The second selection is the Longing album, unreleased at the time (1974), partly unfinished. Once again, the songs are top Dusty's, even the first takes. The singing is a blast, intimate and powerful at the same time. Try Home to myself, In the winter, or Beautiful soul.

The whole album may well sit among the albums one should absolutely have.
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on 16 April 2015
Dusty Springfield has to be the finest female singer that Britain produced in the 1960s, and the only one to really stand side-by-side with her American counterparts. Once she left the Springfields to pursue her solo ambitions, her run of albums and singles were top notch - and showed her ability to master all genres, particularly those of R&B and the dramatic ballad. The fact that she masterminded these recordings, pretty much self-producing and material selecting made her a true pioneer. In the late 1960s, she surprised everybody by signing with Atlantic Records in the States and produced Dusty In Memphis, which rightly continues to be the measuring stick for any blue-eyed soul record. She followed that with Brand New Me, a pairing with the up and coming Philly Soul architects, Gamble and Huff. Relocating to the States led to working with Jeff Barry on the aborted Faithful album (recently finally released). This then led to a parting of the ways with Atlantic and a joining with ABC/Dunhill. For most, this is the least known part of Dusty's career - her famous wilderness years - yet this collection rightfully shows that it actually produced some fantastic music that any true Dusty fan will love.

This CD starts with 1973s Cameo album, a wonderful pairing with Lambert and Potter who were currently hot producers achieving success with the Four Tops. For Dusty, the album is superb - smooth, creamy, Philly-inspired soul, with some adult contemporary ballads blended into the mix. How they failed to score several major hits from the project is a mystery, and it really is a hidden gem. The opener, "Who Get's Your Love" is a laid-back, slinky groove, but the next track, "Breaking Up A Happy Home" has hit written all over it. As many have said, the closer "Learn To Say Goodbye" also sounds like a smash ballad, but the quality really runs deep - try Alan O'Day's "Evil Evil" and Van Morrison's gorgeous "Tupelo Honey".

By 1974, Dusty was really imploding personally, and the rest of the tracks are drawn from the sessions for the aborted "Longing" album. This was a courageous choice - she recruited Brooks Arthur to produce more adult-contemporary, singer-songwriter material. The sessions were never completed, so we don't get final recordings, but the quality of what is here shows that the album had the seeds of greatness within. As many have said, Dusty's recording of Janis Ian's "In The Winter" is heartbreakingly definitive; Margie Adam's "Beautiful Soul" is tender, vulnerable and, yes, beautiful. Some songs were revisited as a part of 1978s "It Begins Again", but these original, stripped back versions really shine, and Dusty sounds wonderfully open and intimate. The closer, "A Love Like Yours" was a UK single in its later incarnation, but this slightly slower, gritty version really grooves and would have been a great lead single from the set. This collection is really top notch, and no Springfield fan should be without these tracks. A real window into this period in Ms. Springfield's life and an indicator of really what could have been had she had the support and marketing that she deserved in this troubled period of her life. Glorious!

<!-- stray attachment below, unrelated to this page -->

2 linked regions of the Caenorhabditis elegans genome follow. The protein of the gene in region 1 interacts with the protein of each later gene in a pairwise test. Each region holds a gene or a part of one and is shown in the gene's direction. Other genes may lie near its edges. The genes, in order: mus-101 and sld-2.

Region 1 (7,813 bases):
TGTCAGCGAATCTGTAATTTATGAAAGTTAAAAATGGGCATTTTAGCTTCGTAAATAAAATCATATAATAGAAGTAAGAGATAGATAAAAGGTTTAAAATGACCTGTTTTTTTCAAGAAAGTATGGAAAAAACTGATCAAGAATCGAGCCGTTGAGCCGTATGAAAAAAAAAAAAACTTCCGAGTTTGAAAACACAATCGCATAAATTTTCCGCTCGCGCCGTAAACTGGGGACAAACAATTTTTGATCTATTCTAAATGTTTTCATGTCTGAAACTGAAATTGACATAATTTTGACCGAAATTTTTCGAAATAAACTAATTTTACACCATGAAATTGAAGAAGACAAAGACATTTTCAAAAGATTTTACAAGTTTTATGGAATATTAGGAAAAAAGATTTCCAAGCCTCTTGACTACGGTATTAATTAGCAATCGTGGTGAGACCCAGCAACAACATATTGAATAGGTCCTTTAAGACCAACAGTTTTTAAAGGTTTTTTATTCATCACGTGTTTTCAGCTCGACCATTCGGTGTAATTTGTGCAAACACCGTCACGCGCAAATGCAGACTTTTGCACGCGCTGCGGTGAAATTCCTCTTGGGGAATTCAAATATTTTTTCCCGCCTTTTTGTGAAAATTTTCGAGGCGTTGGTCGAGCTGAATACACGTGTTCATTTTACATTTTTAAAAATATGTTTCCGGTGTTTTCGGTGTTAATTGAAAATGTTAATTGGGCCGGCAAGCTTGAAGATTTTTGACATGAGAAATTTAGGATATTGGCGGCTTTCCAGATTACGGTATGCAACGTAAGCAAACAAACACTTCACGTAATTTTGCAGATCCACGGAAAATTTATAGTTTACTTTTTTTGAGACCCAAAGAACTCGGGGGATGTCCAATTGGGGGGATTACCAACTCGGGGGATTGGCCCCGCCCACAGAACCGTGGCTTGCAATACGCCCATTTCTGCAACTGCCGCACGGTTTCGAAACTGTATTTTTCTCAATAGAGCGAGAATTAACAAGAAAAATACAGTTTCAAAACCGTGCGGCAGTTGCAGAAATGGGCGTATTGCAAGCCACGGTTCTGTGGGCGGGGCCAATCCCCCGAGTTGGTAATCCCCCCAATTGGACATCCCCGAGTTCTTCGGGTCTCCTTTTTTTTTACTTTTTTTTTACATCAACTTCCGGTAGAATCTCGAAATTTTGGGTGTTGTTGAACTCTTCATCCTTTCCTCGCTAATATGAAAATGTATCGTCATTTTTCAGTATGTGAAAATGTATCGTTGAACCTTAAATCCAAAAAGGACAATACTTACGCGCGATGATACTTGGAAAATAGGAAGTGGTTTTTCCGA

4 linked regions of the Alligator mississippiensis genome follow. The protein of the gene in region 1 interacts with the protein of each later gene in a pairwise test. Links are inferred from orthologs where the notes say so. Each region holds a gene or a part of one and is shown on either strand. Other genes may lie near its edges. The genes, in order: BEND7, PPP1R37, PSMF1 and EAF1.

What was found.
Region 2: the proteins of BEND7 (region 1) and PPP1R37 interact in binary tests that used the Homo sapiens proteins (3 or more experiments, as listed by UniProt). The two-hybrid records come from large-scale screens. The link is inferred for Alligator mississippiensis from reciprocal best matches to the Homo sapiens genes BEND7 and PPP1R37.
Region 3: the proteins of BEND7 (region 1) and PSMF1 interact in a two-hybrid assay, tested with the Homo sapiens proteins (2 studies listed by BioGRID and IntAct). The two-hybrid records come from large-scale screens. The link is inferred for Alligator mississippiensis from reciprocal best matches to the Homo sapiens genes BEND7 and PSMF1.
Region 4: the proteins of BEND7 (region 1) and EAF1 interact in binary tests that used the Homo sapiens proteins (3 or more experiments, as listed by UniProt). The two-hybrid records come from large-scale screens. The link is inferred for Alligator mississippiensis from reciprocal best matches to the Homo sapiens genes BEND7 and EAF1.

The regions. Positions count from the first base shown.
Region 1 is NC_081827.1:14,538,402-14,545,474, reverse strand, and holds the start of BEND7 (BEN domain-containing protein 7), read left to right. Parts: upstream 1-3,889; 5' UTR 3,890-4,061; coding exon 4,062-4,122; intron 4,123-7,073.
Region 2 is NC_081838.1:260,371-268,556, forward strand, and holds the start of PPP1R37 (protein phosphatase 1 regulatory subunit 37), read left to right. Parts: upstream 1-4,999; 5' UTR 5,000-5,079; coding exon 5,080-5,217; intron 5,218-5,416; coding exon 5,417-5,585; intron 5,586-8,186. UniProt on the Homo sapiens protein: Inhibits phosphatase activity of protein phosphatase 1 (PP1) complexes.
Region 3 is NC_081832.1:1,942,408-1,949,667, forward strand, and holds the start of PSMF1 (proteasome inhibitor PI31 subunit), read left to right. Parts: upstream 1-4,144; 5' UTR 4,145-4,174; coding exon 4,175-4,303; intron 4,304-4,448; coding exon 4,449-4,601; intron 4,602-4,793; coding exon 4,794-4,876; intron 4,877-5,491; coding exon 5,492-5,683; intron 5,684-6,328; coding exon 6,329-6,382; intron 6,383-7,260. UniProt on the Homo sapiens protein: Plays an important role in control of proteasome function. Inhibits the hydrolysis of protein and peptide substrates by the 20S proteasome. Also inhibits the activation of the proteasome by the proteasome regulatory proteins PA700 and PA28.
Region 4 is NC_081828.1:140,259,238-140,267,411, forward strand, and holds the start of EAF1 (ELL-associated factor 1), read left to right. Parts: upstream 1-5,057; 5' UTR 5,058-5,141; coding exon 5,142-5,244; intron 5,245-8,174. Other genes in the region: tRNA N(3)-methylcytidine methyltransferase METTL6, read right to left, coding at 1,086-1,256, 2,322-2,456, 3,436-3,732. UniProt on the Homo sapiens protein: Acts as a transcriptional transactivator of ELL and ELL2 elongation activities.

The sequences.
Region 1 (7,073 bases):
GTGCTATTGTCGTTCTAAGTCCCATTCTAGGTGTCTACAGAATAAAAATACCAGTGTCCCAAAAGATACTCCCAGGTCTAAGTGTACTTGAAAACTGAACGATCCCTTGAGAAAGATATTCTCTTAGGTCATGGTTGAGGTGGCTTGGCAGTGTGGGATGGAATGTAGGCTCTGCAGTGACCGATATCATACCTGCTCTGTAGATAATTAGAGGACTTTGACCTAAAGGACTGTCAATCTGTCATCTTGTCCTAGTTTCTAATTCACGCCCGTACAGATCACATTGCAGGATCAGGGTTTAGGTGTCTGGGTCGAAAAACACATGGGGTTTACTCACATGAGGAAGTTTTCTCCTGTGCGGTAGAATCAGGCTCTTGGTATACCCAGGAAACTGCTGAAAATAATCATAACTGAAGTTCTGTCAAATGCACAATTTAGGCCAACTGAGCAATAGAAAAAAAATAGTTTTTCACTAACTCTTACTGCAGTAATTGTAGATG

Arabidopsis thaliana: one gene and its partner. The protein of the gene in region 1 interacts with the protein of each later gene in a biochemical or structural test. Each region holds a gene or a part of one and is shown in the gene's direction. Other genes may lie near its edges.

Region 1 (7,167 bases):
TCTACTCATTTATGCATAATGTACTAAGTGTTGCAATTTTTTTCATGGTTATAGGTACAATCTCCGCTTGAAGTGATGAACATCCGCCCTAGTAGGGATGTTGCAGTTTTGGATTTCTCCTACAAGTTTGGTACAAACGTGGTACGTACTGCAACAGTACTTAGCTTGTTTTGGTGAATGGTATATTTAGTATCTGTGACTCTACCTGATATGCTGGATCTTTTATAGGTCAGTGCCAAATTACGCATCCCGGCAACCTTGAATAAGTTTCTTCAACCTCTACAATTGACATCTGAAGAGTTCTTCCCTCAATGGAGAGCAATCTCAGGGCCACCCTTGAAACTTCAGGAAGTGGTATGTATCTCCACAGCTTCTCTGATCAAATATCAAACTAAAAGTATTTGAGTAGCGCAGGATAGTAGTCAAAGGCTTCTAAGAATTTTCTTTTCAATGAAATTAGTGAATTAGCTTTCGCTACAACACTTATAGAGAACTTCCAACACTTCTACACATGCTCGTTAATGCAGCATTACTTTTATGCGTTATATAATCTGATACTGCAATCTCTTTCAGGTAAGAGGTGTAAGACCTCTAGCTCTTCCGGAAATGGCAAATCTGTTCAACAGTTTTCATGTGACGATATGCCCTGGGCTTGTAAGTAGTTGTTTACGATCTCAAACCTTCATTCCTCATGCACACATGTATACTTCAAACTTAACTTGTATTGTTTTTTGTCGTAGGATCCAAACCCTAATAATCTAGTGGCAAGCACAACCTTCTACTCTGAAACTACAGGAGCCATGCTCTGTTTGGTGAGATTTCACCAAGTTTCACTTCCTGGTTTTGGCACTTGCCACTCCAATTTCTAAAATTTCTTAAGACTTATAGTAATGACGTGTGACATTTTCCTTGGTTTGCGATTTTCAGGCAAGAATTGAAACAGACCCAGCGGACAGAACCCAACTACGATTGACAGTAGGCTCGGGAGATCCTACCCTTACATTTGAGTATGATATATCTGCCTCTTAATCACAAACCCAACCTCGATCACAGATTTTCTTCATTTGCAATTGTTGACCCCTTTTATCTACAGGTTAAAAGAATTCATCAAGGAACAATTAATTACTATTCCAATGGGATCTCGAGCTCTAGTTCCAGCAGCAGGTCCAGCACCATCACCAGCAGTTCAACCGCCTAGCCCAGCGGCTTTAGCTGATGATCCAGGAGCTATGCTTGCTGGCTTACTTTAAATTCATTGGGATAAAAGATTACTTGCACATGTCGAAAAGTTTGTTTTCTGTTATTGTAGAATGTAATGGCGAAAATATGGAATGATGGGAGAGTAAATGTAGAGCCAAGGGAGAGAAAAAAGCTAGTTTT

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on 12 February 2001
Dusty's US album Cameo and the previously unreleased tracks from the aborted Longing album are here released as a majestic tribute to the Diva. Each of the tracks is a jewel - especially the heartachingly beautiful In the Winter. Unutterably breathtaking - Dusty's best album to date! A true icon.
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on 22 May 2013
As always, Dusty never fails to please. So glad that we have a chance to hear tracks that we haven't heard before.
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on 20 January 2013
As a fan of Dusty since she was in the Springfields Iwas totally thrilled with this double album.I consider her to be the greatest interpretator of a song singing with emotion andfeeling Iam happy to add this album to my extensive collection of her work.Keep up the good work finding any other such jewells.Beautiful Soul lives up its title.
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on 31 August 2012
The music on this collection was affectively 2 albums worth, only 1 was released. This is a glimpse of Dusty's music in the 70's. The voice is still beautiful.
Delivery was top notch and quick, cheers!
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on 5 June 2011
The whole of the 'Cameo' album plus rare material that is unavailable just about anywhere else & all is of a wonderfully high calibre, can't recommend highly enough.